Foreign Policy Blogs

The Aral Sea Disaster, part 1: Count the cost

Three ways to measure degradation:
Shrinking PossibilitiesMicklin (2000) writes that the Aral Sea is a surface-fed rather than groundwater-fed lake: it relies upon water contributions from the Amu Darya and Syr Darya.  Since it is located between Central Asia's Kara-Kum, Kyzyl-Kum, and Baetpakdala deserts, its evaporation rate is relatively high. Lake evaporation contributes, however, to the atmospheric and ambient temperature of the surrounding area– a “climate cooling” function, so to speak, that is increasingly unavailable in the Aral Sea Basin.

The change in Aral Sea depth over the centuries, therefore, has largely been a function of river inflows, less the outgo from evaporation.  According to Field (1954), previous to 1880, glacier advance in the mountains led to reduced riverine influx to the Aral Sea; however, world temperatures were lower then, which also affected the evaporation rate.  That level remained remarkably stable, with lake level variations of plus or minus one meter. 

Between 1960 and 1987, the Sea divided into two lakes, North and South.  The South lake has also divided.  One small lake lies to the west and another, larger lake to the east, although at times there has been a channel between the North and South. 

1. Depth
Between 1960 and 1998, the level of the smaller lake fell by 13 meters; the level of the larger lake fell by 18 meters.

One Picture=1,000 Words2. Surface area
In 1960, the Aral Sea was the fourth largest inland body of water, covering 67,000 square kilometers between Kazakhstan and Uzbekistan.  According to the Environmental Justice Foundation, over the last fifty years, its size has shrunk by 40,000 square kilometers.  The above photo is one of many that captures the loss of depth and the salty, silty soil quality of the former Aral Sea bed. 

3. Salinity
The Aral Sea was a brackish lake, with salinity about one-third of the world's oceans.  In 1960, already compromised, its salinity measured 9.9 grams of salt per liter.  In 1998, the large sea measured approximately 45 grams of salt per liter (455% increase); the small sea, approximately 30 g/l salinity (303% increase). 

The increased salinity, loss of water depth and lake area for this groundwater-fed lake should not surprise us.  In some months, river contribution to the Aral Sea is ,nothing.  Furthermore, when river water does come into the Aral Sea, its quality has been greatly compromised by agricultural and human use.  Many of these salts are pesticide and fertilizer residue.  The aridity of the region means that these salts are carried by the wind and breathed in by humans.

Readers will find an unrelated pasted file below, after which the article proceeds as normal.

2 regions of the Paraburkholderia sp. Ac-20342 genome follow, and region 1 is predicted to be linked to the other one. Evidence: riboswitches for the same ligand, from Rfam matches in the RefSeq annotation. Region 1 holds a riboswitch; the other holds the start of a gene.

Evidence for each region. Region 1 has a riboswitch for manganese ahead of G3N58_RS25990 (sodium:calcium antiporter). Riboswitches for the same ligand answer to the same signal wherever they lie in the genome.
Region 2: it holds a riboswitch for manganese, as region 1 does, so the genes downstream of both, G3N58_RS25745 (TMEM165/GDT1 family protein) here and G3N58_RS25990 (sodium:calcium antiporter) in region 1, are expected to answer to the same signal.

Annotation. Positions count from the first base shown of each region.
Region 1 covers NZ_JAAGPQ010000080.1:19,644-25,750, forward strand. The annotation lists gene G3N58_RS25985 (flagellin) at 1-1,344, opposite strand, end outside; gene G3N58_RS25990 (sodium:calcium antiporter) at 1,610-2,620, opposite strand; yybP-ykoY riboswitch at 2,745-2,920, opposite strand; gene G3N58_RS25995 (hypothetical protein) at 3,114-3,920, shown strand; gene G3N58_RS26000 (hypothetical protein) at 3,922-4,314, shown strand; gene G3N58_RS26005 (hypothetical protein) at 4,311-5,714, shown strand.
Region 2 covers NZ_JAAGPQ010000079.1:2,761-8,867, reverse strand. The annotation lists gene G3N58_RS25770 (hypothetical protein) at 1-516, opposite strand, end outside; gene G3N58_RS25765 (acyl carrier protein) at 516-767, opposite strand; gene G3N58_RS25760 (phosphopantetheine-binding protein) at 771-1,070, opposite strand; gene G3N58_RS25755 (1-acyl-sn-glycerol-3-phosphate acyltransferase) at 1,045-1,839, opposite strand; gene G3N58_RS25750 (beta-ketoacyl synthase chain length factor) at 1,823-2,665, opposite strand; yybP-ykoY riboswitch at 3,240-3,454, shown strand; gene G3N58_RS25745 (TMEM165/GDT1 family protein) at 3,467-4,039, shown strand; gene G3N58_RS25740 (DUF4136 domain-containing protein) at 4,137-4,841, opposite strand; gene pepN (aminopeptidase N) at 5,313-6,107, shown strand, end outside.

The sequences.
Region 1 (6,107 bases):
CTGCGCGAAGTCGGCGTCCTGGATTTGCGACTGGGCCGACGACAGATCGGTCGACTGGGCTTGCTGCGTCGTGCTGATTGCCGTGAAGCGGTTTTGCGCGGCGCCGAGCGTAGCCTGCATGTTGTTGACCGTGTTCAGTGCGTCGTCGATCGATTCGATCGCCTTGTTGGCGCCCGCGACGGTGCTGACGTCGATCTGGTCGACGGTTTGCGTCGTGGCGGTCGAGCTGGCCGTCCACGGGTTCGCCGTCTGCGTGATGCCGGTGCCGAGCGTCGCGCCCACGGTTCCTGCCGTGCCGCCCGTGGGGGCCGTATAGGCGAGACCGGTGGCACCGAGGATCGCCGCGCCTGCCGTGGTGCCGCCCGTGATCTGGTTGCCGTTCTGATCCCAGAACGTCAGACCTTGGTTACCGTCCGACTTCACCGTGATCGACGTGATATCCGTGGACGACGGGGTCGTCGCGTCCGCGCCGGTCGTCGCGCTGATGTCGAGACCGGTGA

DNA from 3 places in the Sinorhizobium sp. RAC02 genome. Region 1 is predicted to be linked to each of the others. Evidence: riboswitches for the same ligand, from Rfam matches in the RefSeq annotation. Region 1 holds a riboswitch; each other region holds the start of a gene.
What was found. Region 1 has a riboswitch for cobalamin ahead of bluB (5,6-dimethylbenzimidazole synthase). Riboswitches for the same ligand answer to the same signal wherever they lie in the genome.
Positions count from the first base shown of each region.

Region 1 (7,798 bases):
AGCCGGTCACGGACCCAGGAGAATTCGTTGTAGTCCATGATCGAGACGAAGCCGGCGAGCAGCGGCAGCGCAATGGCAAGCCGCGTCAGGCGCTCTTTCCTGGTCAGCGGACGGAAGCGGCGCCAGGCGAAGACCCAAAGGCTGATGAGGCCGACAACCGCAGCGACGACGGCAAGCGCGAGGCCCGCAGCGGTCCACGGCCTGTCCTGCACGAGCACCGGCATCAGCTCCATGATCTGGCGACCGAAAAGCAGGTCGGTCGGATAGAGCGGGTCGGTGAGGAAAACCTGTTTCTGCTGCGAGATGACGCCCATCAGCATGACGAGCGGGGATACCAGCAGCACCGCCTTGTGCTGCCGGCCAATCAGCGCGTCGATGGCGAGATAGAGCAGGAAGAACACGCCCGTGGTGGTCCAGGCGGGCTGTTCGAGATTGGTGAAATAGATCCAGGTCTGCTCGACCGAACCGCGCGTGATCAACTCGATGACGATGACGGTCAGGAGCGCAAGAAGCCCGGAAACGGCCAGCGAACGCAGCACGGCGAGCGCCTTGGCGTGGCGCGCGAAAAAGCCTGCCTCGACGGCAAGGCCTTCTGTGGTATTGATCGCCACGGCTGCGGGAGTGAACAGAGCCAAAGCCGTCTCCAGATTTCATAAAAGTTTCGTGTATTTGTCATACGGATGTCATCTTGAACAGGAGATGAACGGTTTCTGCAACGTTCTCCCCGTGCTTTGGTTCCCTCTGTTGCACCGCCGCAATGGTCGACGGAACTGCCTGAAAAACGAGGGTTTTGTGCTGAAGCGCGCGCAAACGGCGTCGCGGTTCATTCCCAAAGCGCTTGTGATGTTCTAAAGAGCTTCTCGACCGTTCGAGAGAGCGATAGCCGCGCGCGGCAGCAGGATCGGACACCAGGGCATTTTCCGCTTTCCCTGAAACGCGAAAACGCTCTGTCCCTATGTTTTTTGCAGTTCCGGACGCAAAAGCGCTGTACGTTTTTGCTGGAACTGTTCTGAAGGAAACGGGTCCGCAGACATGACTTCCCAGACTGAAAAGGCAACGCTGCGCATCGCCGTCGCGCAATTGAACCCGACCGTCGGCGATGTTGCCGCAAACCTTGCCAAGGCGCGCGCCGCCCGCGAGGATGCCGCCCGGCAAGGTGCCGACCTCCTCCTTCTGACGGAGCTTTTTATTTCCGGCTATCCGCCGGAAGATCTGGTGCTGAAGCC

Three ways to measure economic loss
The loss of Aral Sea depth has ruined lake commerce.  Trawlers that once plied the sea for fish (according to BBC, about 44,000 tons annually) are now stranded on the sandy lakebed.  The maritime trade route between these two rural areas of Kazakhstan and Uzbekistan has literally dried up.

The degradation of the Aral Sea area has also reduced habitat and species diversity in Central Asia.  UNEP/GRIDA-Arendal has a great overview:

In 1960, the Aral Sea region was the home of:

70 species of mammals‚ now, 32 species of mammals
310 species of birds–at present, 160 species of birds
5-7 kinds of livestock fodder no longer grow in region
Disease and death of cattle and sheep showed marked increase.

The increase in Aral Sea salinity has also changed the species that can live within the water itself.  Again, according to UNEP/GRIDA:

24 species of fish are at risk: two species now extinct.

The reason for the dearth of riverine input and poor water quality: unsustainable, inefficient, and failing irrigation systems.  Check back on Tuesday for Part 2: Agriculture versus the Aral Sea.

The cost of Aral Sea degradation on human health has been horrific: Check back Wednesday for Part 3: The Aral Sea and Public Health.

I am especially indebted to Beach, et al, for terminology‚ see Worth Reading Page, General;
Phillip Micklin's great book on Central Asian water and Neil Field's 1954 article on resource geography of the Amu Darya‚ see Worth Reading, Central Asia General.
UNEP/GRIDA-Arendal Home Page‚ Capacity Building and Environmental Knowledge for Eastern Europe, the Caucasus, and Central Asia: their Aral Sea Page is cited above.
The FPA Climate Change blog gives a world overview of what the Aral Sea represents specifically-see Bill Hewitt's article on the latest reports

Map: Aral, the Dying Sea page has other great maps
Photo: (U.S.) National Geographic Society